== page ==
Eamon Sweeney writes that:
The good name of a teenage victim of the state was officially restored this week almost 45 years after his life was taken by a British Army bullet.
Manus Deery was just 15 when he was struck in the head by a round discharged by deceased British soldier, Private William Glasgow from Derry’s walls on the evening on May 19, 1972.
The first inquest into the killing in 1973 returned an open verdict meaning that for over four decades the smear that he was a republican gunman was placed against his name and that of his families.
However, at Derry’s courthouse yesterday the final verdict of a fresh inquest held last year into the incident, finally and decisively cleared the young victims name. The decision, delivered by the Presiding Coroner overseeing conflict legacy cases in Northern Ireland, Lord Justice Adrian Colton, totally absolved Manus Deery of being involved in any illegal activity on the night in question.
In summarising the evidence given by all sides at last year’s inquest, Mr Colton concluded that:
Neither Manus or anyone close to him was acting in a manner that could have been reasonably perceived as posing a threat of death or injury to Private Glasgow or any other person. There was no gunman in the vicinity of the archway or tunnel in the Meenan Square area of the Bogside, but Manus and his friends were present in the Archway and should have been visible to Private Glasgow at the relevant time.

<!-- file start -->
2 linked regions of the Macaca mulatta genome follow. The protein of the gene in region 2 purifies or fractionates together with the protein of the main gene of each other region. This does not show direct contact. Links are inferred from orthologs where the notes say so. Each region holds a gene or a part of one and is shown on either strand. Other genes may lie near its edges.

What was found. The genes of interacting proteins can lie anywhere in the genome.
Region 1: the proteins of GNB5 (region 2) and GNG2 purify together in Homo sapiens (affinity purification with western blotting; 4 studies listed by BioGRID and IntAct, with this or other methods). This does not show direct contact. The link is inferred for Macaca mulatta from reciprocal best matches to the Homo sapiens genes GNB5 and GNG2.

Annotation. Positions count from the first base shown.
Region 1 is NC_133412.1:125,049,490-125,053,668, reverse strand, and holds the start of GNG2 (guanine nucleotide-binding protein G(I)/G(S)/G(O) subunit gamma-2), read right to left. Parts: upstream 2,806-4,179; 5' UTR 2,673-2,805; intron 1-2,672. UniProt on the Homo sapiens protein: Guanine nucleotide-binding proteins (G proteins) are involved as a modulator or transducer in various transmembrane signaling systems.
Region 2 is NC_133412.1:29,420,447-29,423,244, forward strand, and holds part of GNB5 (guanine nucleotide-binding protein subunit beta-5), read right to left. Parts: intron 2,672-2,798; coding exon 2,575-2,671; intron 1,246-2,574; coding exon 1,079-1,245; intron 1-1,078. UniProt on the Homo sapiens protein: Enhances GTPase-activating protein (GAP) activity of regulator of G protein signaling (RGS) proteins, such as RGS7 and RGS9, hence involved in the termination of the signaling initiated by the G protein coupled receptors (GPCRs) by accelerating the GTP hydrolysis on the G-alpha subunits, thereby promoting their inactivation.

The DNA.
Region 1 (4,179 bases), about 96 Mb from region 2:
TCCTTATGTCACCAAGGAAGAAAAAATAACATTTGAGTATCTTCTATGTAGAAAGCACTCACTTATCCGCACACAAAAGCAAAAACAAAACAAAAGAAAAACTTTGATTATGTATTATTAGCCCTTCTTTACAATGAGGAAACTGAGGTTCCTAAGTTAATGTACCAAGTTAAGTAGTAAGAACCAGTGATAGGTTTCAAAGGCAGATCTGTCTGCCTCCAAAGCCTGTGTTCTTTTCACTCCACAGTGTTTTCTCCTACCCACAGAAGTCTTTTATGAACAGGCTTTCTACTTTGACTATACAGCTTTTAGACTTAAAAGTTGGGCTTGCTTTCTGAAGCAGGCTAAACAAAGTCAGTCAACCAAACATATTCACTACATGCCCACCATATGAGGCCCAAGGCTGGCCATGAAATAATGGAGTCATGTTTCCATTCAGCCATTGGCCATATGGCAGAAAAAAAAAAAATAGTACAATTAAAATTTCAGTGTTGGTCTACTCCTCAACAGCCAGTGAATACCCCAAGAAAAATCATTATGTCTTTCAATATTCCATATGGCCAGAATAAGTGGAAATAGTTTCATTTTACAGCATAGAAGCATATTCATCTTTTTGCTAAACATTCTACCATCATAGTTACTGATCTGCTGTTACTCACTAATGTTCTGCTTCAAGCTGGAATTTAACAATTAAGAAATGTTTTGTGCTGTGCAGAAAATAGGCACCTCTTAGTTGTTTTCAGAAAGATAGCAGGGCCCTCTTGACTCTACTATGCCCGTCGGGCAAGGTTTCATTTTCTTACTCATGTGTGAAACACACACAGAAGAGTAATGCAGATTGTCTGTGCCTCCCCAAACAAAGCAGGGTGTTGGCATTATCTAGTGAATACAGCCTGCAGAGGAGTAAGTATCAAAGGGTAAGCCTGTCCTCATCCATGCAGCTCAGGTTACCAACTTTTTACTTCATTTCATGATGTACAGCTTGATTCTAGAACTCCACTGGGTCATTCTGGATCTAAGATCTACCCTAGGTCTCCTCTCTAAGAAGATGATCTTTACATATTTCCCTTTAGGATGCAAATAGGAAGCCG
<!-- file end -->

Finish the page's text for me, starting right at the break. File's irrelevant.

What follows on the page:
Lord Justice Colton also concluded:
Even if Private Glasgow had an honest belief that there was a gunman present, the force used was disproportionate to the threat perceived and therefore more than was absolutely necessary in the circumstances.
Furthermore, Mr Colton concluded that the soldier who fired the fatal round into the Bogside did not abide by the British Army’s rules of engagement known as the ‘Yellow Card’ and that because of this he “was not justified in opening fire” and that the subsequent RUC investigation into the shooting was “flawed and inadequate.”